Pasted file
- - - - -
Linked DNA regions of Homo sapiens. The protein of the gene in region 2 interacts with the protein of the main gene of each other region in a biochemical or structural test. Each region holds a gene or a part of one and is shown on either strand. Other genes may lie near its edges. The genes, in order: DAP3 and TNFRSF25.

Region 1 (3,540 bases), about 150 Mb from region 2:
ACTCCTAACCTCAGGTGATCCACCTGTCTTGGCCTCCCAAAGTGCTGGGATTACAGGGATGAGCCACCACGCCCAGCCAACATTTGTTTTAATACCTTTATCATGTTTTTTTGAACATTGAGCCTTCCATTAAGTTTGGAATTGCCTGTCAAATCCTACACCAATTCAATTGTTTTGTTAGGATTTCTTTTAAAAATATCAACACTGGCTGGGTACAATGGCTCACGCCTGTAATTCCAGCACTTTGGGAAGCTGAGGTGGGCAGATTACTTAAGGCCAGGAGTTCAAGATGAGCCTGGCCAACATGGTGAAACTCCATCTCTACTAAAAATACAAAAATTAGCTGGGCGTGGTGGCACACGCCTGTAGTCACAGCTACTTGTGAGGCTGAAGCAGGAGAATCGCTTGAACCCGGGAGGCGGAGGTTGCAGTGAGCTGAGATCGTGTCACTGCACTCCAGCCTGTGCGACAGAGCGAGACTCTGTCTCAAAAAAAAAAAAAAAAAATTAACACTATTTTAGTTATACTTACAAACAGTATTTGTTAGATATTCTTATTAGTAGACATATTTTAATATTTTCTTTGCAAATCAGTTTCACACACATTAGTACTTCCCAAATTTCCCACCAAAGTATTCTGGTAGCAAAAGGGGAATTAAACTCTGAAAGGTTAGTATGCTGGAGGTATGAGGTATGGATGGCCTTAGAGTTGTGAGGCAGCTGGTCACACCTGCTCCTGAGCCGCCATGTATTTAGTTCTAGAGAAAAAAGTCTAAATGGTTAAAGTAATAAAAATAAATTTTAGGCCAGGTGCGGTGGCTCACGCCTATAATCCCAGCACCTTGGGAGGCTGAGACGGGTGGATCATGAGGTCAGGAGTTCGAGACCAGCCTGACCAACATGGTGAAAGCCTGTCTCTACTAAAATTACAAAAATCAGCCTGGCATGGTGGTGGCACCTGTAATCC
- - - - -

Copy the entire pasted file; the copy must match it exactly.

Linked DNA regions of Homo sapiens. The protein of the gene in region 2 interacts with the protein of the main gene of each other region in a biochemical or structural test. Each region holds a gene or a part of one and is shown on either strand. Other genes may lie near its edges. The genes, in order: DAP3 and TNFRSF25.

Region 1 (3,540 bases), about 150 Mb from region 2:
ACTCCTAACCTCAGGTGATCCACCTGTCTTGGCCTCCCAAAGTGCTGGGATTACAGGGATGAGCCACCACGCCCAGCCAACATTTGTTTTAATACCTTTATCATGTTTTTTTGAACATTGAGCCTTCCATTAAGTTTGGAATTGCCTGTCAAATCCTACACCAATTCAATTGTTTTGTTAGGATTTCTTTTAAAAATATCAACACTGGCTGGGTACAATGGCTCACGCCTGTAATTCCAGCACTTTGGGAAGCTGAGGTGGGCAGATTACTTAAGGCCAGGAGTTCAAGATGAGCCTGGCCAACATGGTGAAACTCCATCTCTACTAAAAATACAAAAATTAGCTGGGCGTGGTGGCACACGCCTGTAGTCACAGCTACTTGTGAGGCTGAAGCAGGAGAATCGCTTGAACCCGGGAGGCGGAGGTTGCAGTGAGCTGAGATCGTGTCACTGCACTCCAGCCTGTGCGACAGAGCGAGACTCTGTCTCAAAAAAAAAAAAAAAAAATTAACACTATTTTAGTTATACTTACAAACAGTATTTGTTAGATATTCTTATTAGTAGACATATTTTAATATTTTCTTTGCAAATCAGTTTCACACACATTAGTACTTCCCAAATTTCCCACCAAAGTATTCTGGTAGCAAAAGGGGAATTAAACTCTGAAAGGTTAGTATGCTGGAGGTATGAGGTATGGATGGCCTTAGAGTTGTGAGGCAGCTGGTCACACCTGCTCCTGAGCCGCCATGTATTTAGTTCTAGAGAAAAAAGTCTAAATGGTTAAAGTAATAAAAATAAATTTTAGGCCAGGTGCGGTGGCTCACGCCTATAATCCCAGCACCTTGGGAGGCTGAGACGGGTGGATCATGAGGTCAGGAGTTCGAGACCAGCCTGACCAACATGGTGAAAGCCTGTCTCTACTAAAATTACAAAAATCAGCCTGGCATGGTGGTGGCACCTGTAATCC